Gravity is a law, not a theory. It's very difficult for theory to become a law which is why darwinism among others are theories. It's also why science has become so dogmatic and hinders open debate on the issue like this.

But this response represents what I'm talking about when I say folks have a knee-jerk reaction to opposing ideas. I never said looking out your window is science, but instead a point about common sense and probability.

First, "show me something better" doesn't make a scientific theory correct. Second, if darwinism admittedly can't account for the origin of life, why are you so sure an intelligent designer is impossible? Let me be clear... not "God".... but some kind of intelligent designer beyond our current comprehension. My points are clear.... scientists didn't understand the law of gravity for 2,000 years and we believe it's settled that there is no ID and we came from a rock explosion? Good stuff right there.

Instead of deriding me why don't you answer valid questions? Also feel free to address my point that although I cannot convincingly prove to a golden retriever that Saturn exists, it exists nonetheless.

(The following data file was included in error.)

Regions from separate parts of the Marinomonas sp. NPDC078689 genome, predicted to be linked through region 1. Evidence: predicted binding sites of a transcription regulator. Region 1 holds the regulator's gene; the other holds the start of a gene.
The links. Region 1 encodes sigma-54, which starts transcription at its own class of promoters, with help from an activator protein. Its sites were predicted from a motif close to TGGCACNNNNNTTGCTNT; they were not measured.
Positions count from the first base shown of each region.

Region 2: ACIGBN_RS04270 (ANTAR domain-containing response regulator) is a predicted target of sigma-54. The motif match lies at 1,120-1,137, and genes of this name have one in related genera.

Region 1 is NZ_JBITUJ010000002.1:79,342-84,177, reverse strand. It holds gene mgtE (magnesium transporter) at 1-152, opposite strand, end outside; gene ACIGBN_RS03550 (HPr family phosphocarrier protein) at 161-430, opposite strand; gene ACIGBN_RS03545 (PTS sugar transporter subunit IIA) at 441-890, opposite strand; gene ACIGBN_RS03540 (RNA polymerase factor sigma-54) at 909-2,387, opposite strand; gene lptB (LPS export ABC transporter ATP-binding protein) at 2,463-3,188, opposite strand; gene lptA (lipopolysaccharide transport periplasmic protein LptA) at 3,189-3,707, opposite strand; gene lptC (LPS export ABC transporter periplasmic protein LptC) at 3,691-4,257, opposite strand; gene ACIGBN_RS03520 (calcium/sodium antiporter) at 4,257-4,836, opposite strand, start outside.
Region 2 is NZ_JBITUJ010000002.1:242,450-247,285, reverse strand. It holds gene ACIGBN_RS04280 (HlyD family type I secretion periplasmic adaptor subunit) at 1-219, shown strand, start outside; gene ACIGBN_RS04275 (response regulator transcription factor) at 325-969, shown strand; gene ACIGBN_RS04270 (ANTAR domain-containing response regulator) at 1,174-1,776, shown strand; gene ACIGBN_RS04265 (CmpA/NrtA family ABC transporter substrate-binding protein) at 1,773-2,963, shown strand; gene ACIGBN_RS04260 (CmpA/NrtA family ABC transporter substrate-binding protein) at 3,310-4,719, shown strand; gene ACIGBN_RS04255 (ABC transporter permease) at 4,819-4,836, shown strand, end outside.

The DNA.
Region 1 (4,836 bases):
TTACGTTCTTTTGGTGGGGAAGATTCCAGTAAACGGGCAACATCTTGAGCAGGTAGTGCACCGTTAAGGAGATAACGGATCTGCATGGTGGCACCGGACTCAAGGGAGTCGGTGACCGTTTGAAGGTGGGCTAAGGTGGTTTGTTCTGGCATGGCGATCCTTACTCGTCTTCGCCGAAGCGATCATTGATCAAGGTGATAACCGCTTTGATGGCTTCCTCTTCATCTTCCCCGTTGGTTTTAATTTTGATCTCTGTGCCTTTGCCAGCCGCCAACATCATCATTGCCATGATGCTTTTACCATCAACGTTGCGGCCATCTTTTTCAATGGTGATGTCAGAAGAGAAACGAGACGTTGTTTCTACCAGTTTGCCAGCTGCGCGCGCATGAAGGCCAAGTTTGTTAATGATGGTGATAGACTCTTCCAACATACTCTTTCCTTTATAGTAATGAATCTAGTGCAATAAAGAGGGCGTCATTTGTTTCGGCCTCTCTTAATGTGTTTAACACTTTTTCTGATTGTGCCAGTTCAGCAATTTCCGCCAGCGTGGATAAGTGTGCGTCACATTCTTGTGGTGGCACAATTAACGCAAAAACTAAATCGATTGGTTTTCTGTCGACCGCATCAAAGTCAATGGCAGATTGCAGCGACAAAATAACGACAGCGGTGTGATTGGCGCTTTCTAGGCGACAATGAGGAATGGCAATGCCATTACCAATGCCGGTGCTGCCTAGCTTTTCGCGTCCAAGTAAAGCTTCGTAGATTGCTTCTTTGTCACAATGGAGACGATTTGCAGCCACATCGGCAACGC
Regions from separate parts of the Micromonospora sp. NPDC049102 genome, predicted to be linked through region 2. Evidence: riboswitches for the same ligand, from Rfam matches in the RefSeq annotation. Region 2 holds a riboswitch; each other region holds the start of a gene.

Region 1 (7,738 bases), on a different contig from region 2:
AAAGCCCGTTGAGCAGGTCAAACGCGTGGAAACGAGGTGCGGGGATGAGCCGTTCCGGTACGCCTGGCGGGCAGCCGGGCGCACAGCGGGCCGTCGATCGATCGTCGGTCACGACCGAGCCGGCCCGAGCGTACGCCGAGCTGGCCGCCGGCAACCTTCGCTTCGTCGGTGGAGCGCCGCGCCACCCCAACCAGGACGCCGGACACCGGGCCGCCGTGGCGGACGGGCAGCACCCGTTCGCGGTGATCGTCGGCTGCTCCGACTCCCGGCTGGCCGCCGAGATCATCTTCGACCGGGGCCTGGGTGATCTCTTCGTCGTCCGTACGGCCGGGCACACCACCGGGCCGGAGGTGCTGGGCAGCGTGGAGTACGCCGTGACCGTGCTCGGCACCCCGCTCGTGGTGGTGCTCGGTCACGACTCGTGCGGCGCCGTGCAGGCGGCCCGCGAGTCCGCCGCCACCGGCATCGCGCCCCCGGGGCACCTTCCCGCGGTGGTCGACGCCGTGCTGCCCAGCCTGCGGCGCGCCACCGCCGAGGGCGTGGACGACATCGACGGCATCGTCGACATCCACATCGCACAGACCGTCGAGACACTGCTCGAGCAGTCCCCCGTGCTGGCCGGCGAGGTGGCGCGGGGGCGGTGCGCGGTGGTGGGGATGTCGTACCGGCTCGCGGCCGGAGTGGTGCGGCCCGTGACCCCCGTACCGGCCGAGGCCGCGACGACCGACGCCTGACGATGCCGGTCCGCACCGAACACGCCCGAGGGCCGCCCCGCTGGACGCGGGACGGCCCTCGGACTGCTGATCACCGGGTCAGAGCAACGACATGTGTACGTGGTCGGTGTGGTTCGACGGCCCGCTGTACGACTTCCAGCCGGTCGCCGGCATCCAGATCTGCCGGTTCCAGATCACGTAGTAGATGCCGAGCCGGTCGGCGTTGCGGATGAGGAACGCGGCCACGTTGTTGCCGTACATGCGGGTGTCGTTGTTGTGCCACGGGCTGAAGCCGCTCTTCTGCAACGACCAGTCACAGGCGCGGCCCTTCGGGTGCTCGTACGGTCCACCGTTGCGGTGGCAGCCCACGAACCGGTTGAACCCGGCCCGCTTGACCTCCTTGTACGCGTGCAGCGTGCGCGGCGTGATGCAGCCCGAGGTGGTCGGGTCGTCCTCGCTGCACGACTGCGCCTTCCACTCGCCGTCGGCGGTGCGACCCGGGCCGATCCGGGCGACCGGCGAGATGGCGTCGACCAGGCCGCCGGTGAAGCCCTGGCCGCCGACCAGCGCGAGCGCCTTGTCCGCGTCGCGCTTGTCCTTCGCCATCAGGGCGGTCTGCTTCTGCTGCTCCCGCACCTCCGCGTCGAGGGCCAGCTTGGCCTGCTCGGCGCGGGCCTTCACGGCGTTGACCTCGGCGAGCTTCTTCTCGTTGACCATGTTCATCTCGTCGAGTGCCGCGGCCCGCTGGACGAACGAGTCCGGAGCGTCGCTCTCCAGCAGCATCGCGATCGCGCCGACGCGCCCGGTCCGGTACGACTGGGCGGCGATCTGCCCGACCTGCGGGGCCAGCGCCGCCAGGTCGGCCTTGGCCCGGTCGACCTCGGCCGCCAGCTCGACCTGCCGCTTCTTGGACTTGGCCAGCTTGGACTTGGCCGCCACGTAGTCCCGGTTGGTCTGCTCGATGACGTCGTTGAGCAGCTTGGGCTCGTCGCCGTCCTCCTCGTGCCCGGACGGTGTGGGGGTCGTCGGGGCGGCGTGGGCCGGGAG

Posted by k on 10.3.13 at 14:11

Gravity happens. That is indeed a law. How does it work? That's a theory.

I don't find the concept of an intelligent designer in opposition to evolution or the big bang or any other observable phenomenon. That doesn't affect the primacy of the scientific method. Belief and science are not the same thing.

You may not have said looking around is science, but you clearly raise it as a valid method for determining "accident" versus "intelligent design." Common sense is a perfectly good guide to coming up with a theory, but it is not up to the job of questioning empirically derived conclusions.